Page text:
Health System Reform Insight - July 14, 2011
Given the many changes under way in the nation's health system, the AMA has developed Health System Reform Insight to help you understand what this new direction means to you and your patients.
A controversial provision of the Affordable Care Act (ACA) that has been highlighted recently in the media calls for establishing an Independent Payment Advisory Board (IPAB). The purpose of this 15-member panel would be to extend Medicare program solvency through the use of a spending target system and an expedited congressional process for approving Medicare cost savings.
Throughout the congressional debate leading up to passage of the ACA, the AMA expressed opposition to the IPAB's broad authority, the lack of flexibility in its mandate and the fact that it would effectively subject physicians to double-jeopardy for Medicare payment cuts so long as the sustainable growth rate formula remains in place.
As ACA refinements were being crafted in the form of a reconciliation bill, the AMA worked with leaders in the U.S. House of Representatives to address these issues, but all recommended changes were ruled out of order by the Senate parliamentarian. The AMA has continued to recommend changes and, ultimately, last month during the Annual Meeting of the AMA House of Delegates, the AMA adopted policy calling for full repeal of the IPAB.
In addition to the double-jeopardy issue, the AMA has expressed other concerns about the IPAB, including the following:
- The IPAB may not consider changes in benefit structure, beneficiary eligibility, beneficiary cost-sharing or revenue increases, leaving no discernable option for controlling costs or ensuring program solvency other than cutting provider payments.
- For several years, the law provides exemptions from cuts for hospitals and other providers, translating into potentially steeper cuts for physicians.
- IPAB members will be appointed by the president to full-time positions, leaving no possibility for representation by practicing physicians.
- Important health care payment policy decisions will be placed in the hands of a panel that has far too little accountability, leaving elected members of Congress with little input or control over important policy decisions affecting health care for millions of patients.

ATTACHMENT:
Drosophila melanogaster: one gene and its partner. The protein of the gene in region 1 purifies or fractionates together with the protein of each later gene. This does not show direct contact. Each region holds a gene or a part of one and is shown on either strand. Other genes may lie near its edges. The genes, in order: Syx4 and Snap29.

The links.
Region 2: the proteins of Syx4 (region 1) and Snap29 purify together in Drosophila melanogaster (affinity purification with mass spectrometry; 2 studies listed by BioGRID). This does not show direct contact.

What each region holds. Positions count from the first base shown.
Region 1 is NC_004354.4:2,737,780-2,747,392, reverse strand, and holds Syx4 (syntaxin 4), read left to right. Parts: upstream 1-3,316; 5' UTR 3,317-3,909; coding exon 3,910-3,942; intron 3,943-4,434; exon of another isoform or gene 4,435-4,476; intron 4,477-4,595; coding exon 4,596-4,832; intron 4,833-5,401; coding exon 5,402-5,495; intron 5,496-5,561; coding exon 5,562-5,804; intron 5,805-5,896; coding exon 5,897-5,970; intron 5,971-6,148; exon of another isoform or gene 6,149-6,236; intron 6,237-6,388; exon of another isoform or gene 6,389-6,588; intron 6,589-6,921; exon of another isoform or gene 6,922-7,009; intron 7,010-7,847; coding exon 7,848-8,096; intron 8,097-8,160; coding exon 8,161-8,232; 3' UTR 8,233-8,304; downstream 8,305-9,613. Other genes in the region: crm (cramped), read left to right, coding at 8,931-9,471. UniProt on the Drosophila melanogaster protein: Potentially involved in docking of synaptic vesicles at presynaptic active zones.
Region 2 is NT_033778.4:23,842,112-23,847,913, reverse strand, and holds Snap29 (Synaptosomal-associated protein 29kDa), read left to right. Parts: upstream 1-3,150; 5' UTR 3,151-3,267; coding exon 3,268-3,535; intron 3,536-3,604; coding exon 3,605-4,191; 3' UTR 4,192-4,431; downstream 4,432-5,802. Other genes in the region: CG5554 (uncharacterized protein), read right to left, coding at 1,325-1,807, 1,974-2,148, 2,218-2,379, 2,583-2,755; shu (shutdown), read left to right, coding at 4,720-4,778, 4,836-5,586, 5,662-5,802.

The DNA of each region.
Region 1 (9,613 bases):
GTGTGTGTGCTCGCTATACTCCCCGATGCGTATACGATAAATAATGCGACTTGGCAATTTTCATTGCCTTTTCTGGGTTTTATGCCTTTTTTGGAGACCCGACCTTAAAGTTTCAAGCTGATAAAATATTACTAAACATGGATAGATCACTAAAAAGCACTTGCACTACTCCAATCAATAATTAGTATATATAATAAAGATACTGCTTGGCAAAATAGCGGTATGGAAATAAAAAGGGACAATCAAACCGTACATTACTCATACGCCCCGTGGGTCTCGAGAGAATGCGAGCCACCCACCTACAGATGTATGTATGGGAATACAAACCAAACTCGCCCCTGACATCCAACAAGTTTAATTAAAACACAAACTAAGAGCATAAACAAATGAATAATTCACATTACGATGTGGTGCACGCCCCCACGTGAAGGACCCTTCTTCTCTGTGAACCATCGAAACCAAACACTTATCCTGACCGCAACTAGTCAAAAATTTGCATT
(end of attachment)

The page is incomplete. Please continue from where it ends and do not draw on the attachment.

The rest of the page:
- The formula for calculating allowed expenditure growth is rigid, with no flexibility for errors in actuarial projections or the impact that pandemics or technological changes may have on demands for care.
Legislation that would repeal the IPAB was introduced earlier this year in the U.S. House of Representatives (H.R. 452) by Rep. Phil Roe, MD, R-Tenn., and the Senate (S. 668) by Sen. John Cornyn, R-Texas.
The AMA sent letters expressing support for both the House and Senate bills on July 6, and the House Budget Committee and the House Energy and Commerce Committee held hearings about the IPAB this week.
Although there are critics of the IPAB on both sides of the political aisle, the issue of its repeal has been caught up in partisan rhetoric. There are specific provisions prohibiting the IPAB from submitting proposals to ration care, but opponents loudly proclaim this will be the likely effect. This seems to deter rather than encourage bipartisan support for a repeal of the IPAB. At the same time, there are IPAB supporters who, in public at least, continue to ignore its structural flaws.
While reports have circulated recently that efforts are under way to identify potential IPAB appointees, the spending targets outlined in the law do not take effect until 2015. This will provide some time for rhetoric to cool and allow for productive efforts to build support for the panel's elimination.
Watch Health System Reform Insight for more about the IPAB as new developments emerge.
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